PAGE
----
Magdalini Pavlidou, from Uzala in today’s Black Sea coast of Turkey, is 107 years old and is one of the last witnesses of the Greek Genocide in Pontos.
Born in 1915, she was uprooted from Pontos in 1922, leaving by boat from Samsun to Greece. Today, she lives in the mountains of Drama, in the village of Charitomeni.
Although almost a century has passed since the tragic events of the uprooting, she has never overcome the fear and pain she experienced in her childhood.
But she never opened up and talked about what he went through. Even to her children.
“She never spoke to us about that period. It made her sad. She was in pain for this and did not want to talk about it and scratch wounds,” said her daughter Maria – 83 years old today – who takes care of her, living in the house next door.
“How can I not remember? I remember everything,” she said.
“I remember one, I remember the other and I am sad…
“I heard voices and I thought that the Turks were still shouting for me, to come and take me.
“My eye was scared. We suffered “will interrupt her daughter, Mrs. Magdalini with her voice coming out with difficulty.
Sitting in the yard of her house in Charitomeni Protsotsani, wearing her black favorite tsemberi, she spoke to Ethnos, breaking her silence for the first time, recounting what tormented her.
And she may be in old age and her body betrays her, but not her soul and mind that carries the memories of her lost homeland.
What she saw with her childish eyes, the sufferings that her family experienced, the fear, the persecution, the uprooting, situations that she lived until she was seven years old in Pontos and later when she arrived in Greece.
“Only Greeks lived in Uzala. We had just started a church. The village was beautiful and in the trees,” she said.
“Our house was two-story with four rooms and a large living room.
“Turks did not live in Uzala but were close to our villages. We also had many Turks who worked for us.
“When my mother Chrysanthi had many fields – grains – Turks came and helped her. They had friendships.”
Her father Giannis grafted trees and petalled animals.
“The Turks were his friends. They loved my dad.
“They had him very well. Everyday the Turks came and went to our homes.”
But everything changed when the war broke out (World War I). Most of the Uzala residents hid in the surrounding mountains, building hiding places which they dug with their own hands.
“It simply came to our notice then. We had all the good things. Then we had a war and went out into the mountains.
“Two or three people were rescued from Uzala. The rest were killed.
“We slept and ate there.
“A young girl from our village, gave birth in the hiding place. Turks took the baby, threw it and she does not know what happened.
“My grandmother was killed as soon as she came out of hiding. My father was killed earlier in front of the church.
“I did not see them die, but I saw young men killed in the fields.”
At the beginning of the war, her mother gave seven-year- old Magdalini to a Turkish acquaintance to save her.
“I was saved. She took me in her arms and put me on the horse.
“I was small. I could not go up and they took me to the Turk’s house.
“‘Come, Mrs. Chrysanthi, to see your child whenever you want,’ the Turk told my mother. ‘We will not hurt her.'”
Magdalini took on the role of nanny and looked after the baby of a Turk. The baby, however, fell down and the Turk thought that little Magdalini had pushed him.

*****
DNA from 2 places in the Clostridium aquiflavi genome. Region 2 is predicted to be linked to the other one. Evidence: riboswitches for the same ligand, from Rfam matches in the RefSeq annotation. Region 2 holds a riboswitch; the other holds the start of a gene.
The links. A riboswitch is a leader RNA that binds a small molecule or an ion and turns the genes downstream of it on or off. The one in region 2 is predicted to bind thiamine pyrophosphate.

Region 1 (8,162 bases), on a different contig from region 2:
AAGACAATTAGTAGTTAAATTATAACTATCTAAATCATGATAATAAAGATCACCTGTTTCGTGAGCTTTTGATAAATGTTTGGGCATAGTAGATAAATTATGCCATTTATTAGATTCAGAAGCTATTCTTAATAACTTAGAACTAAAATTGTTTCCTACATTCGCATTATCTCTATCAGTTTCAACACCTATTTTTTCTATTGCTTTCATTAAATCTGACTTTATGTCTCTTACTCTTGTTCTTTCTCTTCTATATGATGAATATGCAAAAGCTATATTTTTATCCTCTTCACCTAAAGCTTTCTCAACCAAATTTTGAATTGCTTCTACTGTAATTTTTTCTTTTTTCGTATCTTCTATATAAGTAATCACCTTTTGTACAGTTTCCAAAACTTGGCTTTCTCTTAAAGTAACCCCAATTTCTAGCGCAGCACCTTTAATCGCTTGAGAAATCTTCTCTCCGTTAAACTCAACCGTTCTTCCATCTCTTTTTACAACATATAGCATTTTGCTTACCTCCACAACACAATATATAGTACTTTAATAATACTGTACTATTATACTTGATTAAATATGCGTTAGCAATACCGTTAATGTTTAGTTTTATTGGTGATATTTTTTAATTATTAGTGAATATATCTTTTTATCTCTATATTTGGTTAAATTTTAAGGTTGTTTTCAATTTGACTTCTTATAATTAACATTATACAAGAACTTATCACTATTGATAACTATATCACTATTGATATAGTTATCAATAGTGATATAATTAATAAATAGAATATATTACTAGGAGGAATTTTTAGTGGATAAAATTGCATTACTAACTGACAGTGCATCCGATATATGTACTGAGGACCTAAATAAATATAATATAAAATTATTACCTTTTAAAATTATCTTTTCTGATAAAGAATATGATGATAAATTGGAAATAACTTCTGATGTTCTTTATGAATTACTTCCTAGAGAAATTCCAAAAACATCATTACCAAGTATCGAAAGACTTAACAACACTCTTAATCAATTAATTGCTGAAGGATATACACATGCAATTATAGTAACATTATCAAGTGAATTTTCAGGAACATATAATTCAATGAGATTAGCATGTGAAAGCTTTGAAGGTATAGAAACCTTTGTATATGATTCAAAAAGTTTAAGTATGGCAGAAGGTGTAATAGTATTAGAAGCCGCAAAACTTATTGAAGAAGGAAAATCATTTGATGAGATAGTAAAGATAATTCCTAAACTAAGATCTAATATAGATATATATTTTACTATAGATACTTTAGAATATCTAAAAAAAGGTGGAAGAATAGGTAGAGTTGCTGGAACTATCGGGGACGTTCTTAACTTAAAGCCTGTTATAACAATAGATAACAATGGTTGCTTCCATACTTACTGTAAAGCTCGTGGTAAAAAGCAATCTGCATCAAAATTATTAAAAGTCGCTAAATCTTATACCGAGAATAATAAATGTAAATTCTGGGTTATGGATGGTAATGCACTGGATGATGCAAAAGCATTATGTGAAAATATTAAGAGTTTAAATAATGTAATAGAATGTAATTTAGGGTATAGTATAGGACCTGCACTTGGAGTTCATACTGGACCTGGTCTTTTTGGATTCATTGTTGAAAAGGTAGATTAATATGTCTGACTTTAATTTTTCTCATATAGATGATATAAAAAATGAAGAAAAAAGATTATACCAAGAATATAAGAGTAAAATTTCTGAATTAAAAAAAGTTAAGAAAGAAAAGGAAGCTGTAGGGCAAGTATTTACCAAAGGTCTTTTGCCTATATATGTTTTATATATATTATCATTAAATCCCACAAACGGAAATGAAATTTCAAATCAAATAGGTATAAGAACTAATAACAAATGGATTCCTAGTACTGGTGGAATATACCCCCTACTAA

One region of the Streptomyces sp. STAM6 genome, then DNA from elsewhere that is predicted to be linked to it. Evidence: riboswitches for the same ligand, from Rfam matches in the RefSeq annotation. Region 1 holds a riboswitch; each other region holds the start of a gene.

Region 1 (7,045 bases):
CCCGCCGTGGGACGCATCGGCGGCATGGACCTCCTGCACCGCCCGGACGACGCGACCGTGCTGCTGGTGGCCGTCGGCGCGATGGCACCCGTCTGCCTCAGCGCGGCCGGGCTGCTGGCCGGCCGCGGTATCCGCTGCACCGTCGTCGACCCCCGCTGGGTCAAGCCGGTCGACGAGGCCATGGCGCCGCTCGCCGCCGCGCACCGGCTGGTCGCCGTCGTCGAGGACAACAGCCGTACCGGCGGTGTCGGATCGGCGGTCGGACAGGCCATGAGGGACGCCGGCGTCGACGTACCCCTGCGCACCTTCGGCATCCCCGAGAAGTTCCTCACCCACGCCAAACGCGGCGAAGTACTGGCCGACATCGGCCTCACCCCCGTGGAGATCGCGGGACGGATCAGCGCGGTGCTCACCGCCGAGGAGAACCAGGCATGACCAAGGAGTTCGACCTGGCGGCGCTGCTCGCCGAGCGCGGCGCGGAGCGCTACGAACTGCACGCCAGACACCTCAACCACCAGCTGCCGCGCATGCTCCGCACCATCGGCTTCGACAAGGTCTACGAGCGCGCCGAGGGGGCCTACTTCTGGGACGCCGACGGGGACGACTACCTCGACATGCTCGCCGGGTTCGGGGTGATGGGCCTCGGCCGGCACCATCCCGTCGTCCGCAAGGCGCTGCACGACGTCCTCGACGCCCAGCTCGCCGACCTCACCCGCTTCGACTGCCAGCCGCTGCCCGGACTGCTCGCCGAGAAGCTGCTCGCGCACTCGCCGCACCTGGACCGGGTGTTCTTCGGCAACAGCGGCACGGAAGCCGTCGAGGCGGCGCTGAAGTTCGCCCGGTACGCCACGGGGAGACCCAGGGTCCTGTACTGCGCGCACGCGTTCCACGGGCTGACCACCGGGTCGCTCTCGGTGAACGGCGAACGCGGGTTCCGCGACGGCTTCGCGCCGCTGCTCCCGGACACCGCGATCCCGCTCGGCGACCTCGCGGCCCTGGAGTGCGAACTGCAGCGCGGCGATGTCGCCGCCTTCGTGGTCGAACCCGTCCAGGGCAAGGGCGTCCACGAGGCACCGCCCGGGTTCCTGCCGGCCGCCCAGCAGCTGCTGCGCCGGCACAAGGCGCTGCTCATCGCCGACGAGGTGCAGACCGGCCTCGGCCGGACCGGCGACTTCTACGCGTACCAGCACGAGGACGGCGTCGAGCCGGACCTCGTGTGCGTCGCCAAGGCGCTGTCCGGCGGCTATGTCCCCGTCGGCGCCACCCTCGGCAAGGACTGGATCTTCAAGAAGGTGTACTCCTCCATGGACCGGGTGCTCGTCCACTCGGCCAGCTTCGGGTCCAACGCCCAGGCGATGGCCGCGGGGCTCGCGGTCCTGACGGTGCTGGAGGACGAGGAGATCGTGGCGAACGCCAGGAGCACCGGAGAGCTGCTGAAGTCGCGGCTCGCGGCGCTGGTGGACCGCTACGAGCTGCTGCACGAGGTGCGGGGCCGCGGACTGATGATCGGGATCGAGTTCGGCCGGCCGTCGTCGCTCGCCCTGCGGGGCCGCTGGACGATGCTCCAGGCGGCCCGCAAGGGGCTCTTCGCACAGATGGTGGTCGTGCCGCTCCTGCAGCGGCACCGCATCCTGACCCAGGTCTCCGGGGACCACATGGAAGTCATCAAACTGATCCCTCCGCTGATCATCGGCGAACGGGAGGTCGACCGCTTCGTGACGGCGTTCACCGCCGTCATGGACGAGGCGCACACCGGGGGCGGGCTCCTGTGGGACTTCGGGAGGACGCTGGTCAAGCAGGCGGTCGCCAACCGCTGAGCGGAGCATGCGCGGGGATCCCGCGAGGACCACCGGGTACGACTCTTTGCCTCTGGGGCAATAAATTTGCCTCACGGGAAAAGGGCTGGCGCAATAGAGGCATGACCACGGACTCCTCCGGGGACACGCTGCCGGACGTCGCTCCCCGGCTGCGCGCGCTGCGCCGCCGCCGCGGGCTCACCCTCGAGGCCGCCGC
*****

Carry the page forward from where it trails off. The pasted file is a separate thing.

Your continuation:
As punishment, he hit her with his foot and dropped an axe on her that was next door, cutting her nose.
The mark on her nose follows her to this day, along with the bad memories.
A month later, seven-year-old Magdalini, along with other women and children picked up by the Turks, rode on horseback to Samsun.
“We did not take anything with us. Where to get them. Where to carry them. Only my mother went to bake bread to eat on the way,” she recounted.
“I remember the ladder to our steamer. A girl as she went upstairs and as many people were crowded, fell down and was killed.
“They loaded us in the barns. Lots of people. And they were all refugees.
“We were sitting on the floor. We did not have men on our boat, only women and children.
“We had a very large fortune but my mother was illiterate and we did not receive compensation. The Turks pocketed everything.
“We arrived in old Greece in 1922 and my mother enrolled me in school. Se moved to Lefkada, Preveza and from there she found herself in Kyria of Drama and later in Charitomeni.
“We went to many places. We had aunts and in-laws in Drama. That’s why we came here.”
Unlike Magdalini Pavlidou and her mother Chrysanthi, her older sister stayed in Pontos.
“My sister was a prisoner. My mother could not go and get her and when we came here, she told the newspaper that she was looking for her. Mum was upset about her child staying there.
“The Red Cross located her and came with the ships that picked up the orphans after the peace signed by Venizelos. Boys and girls got married on the boats.
“That’s how my sister came.
“Our brother, like many of the guerrillas, went to Russia. After many years, our uncle found us in Greece.”
“No, I do not want to go to Uzala,” she said when asked so.
“Where to go now? I grew old…
“I do not remember what our village was like.
“My homeland is Greece. I grew up here.
“I see what the Turks are doing today. They are looking for war again. They want to come again and take part of our areas.
“They took so many of our Greek areas. They were not satisfied….
“We fought three times and will we see another one?” she wonders, trying to raise her weak voice.
In June, Magdalini turns 107 and enters 108. She gave birth to a total of 9 children and has 15 grandchildren.
Timos Fakalis is a correspondent for Ethnos.